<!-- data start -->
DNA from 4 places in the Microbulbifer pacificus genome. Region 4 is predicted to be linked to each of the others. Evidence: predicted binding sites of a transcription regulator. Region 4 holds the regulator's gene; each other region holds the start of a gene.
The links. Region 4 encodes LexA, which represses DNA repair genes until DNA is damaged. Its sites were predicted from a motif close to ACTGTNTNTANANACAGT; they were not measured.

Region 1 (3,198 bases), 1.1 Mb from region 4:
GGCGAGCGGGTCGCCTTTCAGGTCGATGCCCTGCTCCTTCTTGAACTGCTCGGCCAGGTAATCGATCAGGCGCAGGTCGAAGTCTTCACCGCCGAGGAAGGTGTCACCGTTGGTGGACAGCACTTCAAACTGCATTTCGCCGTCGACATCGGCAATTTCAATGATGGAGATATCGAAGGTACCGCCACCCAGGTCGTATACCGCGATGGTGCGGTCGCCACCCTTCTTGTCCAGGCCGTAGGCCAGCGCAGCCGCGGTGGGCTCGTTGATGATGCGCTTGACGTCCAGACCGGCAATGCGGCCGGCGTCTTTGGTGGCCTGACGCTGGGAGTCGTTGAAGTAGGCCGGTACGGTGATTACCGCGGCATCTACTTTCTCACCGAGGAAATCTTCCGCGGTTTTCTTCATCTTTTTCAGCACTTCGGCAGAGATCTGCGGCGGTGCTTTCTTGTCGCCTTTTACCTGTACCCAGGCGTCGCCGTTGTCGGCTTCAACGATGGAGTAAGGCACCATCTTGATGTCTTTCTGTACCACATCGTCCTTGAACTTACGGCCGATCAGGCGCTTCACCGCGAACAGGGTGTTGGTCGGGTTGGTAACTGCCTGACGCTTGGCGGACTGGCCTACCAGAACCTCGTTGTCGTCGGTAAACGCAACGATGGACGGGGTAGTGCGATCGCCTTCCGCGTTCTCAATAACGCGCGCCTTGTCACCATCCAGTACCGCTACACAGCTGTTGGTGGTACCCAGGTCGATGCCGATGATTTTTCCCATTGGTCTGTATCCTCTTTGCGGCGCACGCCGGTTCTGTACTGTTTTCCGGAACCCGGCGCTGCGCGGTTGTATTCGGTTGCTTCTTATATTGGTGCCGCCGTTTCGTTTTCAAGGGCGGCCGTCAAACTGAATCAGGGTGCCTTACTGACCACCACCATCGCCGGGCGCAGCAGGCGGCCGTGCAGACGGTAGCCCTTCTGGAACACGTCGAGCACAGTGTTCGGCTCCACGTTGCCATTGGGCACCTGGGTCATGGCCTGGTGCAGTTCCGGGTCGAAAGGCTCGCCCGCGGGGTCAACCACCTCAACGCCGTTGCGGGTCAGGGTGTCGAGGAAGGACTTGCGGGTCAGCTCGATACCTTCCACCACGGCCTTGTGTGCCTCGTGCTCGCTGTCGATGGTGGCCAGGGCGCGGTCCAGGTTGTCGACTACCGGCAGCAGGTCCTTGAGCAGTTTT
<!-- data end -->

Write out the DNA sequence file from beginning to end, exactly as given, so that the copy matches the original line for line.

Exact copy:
DNA from 4 places in the Microbulbifer pacificus genome. Region 4 is predicted to be linked to each of the others. Evidence: predicted binding sites of a transcription regulator. Region 4 holds the regulator's gene; each other region holds the start of a gene.
The links. Region 4 encodes LexA, which represses DNA repair genes until DNA is damaged. Its sites were predicted from a motif close to ACTGTNTNTANANACAGT; they were not measured.

Region 1 (3,198 bases), 1.1 Mb from region 4:
GGCGAGCGGGTCGCCTTTCAGGTCGATGCCCTGCTCCTTCTTGAACTGCTCGGCCAGGTAATCGATCAGGCGCAGGTCGAAGTCTTCACCGCCGAGGAAGGTGTCACCGTTGGTGGACAGCACTTCAAACTGCATTTCGCCGTCGACATCGGCAATTTCAATGATGGAGATATCGAAGGTACCGCCACCCAGGTCGTATACCGCGATGGTGCGGTCGCCACCCTTCTTGTCCAGGCCGTAGGCCAGCGCAGCCGCGGTGGGCTCGTTGATGATGCGCTTGACGTCCAGACCGGCAATGCGGCCGGCGTCTTTGGTGGCCTGACGCTGGGAGTCGTTGAAGTAGGCCGGTACGGTGATTACCGCGGCATCTACTTTCTCACCGAGGAAATCTTCCGCGGTTTTCTTCATCTTTTTCAGCACTTCGGCAGAGATCTGCGGCGGTGCTTTCTTGTCGCCTTTTACCTGTACCCAGGCGTCGCCGTTGTCGGCTTCAACGATGGAGTAAGGCACCATCTTGATGTCTTTCTGTACCACATCGTCCTTGAACTTACGGCCGATCAGGCGCTTCACCGCGAACAGGGTGTTGGTCGGGTTGGTAACTGCCTGACGCTTGGCGGACTGGCCTACCAGAACCTCGTTGTCGTCGGTAAACGCAACGATGGACGGGGTAGTGCGATCGCCTTCCGCGTTCTCAATAACGCGCGCCTTGTCACCATCCAGTACCGCTACACAGCTGTTGGTGGTACCCAGGTCGATGCCGATGATTTTTCCCATTGGTCTGTATCCTCTTTGCGGCGCACGCCGGTTCTGTACTGTTTTCCGGAACCCGGCGCTGCGCGGTTGTATTCGGTTGCTTCTTATATTGGTGCCGCCGTTTCGTTTTCAAGGGCGGCCGTCAAACTGAATCAGGGTGCCTTACTGACCACCACCATCGCCGGGCGCAGCAGGCGGCCGTGCAGACGGTAGCCCTTCTGGAACACGTCGAGCACAGTGTTCGGCTCCACGTTGCCATTGGGCACCTGGGTCATGGCCTGGTGCAGTTCCGGGTCGAAAGGCTCGCCCGCGGGGTCAACCACCTCAACGCCGTTGCGGGTCAGGGTGTCGAGGAAGGACTTGCGGGTCAGCTCGATACCTTCCACCACGGCCTTGTGTGCCTCGTGCTCGCTGTCGATGGTGGCCAGGGCGCGGTCCAGGTTGTCGACTACCGGCAGCAGGTCCTTGAGCAGTTTT